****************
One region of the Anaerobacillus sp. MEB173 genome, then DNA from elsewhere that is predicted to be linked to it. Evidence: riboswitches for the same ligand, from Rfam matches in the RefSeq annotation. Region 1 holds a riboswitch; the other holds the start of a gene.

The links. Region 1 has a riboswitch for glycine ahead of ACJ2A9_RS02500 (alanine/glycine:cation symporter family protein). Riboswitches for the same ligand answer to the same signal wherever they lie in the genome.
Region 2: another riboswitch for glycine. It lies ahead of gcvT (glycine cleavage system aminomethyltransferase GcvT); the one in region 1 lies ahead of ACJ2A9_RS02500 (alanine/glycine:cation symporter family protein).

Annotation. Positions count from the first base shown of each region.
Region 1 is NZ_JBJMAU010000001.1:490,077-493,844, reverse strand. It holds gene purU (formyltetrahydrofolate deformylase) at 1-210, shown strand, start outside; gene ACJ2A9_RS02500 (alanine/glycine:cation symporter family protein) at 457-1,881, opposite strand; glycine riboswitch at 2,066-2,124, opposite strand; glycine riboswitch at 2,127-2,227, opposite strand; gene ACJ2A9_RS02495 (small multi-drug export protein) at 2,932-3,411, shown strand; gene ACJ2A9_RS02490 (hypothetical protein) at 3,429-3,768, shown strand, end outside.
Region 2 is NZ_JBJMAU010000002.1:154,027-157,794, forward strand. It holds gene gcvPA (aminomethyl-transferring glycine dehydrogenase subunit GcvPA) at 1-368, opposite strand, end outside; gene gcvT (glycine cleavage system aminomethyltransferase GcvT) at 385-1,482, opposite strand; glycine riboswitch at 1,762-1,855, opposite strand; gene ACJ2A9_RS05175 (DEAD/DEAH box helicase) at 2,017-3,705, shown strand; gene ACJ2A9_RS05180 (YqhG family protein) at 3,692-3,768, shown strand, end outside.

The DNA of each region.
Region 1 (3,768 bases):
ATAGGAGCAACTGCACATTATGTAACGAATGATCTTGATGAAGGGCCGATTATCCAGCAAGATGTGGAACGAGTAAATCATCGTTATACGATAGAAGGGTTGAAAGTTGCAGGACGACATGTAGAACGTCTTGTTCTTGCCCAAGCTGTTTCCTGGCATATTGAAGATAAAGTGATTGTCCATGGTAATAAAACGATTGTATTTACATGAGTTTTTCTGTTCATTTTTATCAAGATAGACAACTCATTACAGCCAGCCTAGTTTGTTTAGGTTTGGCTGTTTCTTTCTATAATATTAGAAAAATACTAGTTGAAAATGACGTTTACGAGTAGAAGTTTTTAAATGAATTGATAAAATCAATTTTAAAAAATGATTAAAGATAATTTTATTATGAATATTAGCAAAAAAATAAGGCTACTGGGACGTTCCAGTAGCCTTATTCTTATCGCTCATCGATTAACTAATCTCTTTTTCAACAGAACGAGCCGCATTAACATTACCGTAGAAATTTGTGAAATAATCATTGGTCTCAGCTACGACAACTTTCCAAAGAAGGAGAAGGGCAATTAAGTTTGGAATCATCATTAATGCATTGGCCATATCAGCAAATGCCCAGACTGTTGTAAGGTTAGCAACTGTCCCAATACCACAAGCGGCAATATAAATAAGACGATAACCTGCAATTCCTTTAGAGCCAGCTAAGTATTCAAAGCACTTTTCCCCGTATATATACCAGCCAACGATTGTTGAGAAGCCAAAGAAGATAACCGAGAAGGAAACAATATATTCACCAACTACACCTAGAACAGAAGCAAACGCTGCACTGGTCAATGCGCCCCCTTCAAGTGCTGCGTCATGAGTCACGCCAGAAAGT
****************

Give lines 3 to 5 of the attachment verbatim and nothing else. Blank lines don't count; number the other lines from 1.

Region 2: another riboswitch for glycine. It lies ahead of gcvT (glycine cleavage system aminomethyltransferase GcvT); the one in region 1 lies ahead of ACJ2A9_RS02500 (alanine/glycine:cation symporter family protein).

Annotation. Positions count from the first base shown of each region.
Region 1 is NZ_JBJMAU010000001.1:490,077-493,844, reverse strand. It holds gene purU (formyltetrahydrofolate deformylase) at 1-210, shown strand, start outside; gene ACJ2A9_RS02500 (alanine/glycine:cation symporter family protein) at 457-1,881, opposite strand; glycine riboswitch at 2,066-2,124, opposite strand; glycine riboswitch at 2,127-2,227, opposite strand; gene ACJ2A9_RS02495 (small multi-drug export protein) at 2,932-3,411, shown strand; gene ACJ2A9_RS02490 (hypothetical protein) at 3,429-3,768, shown strand, end outside.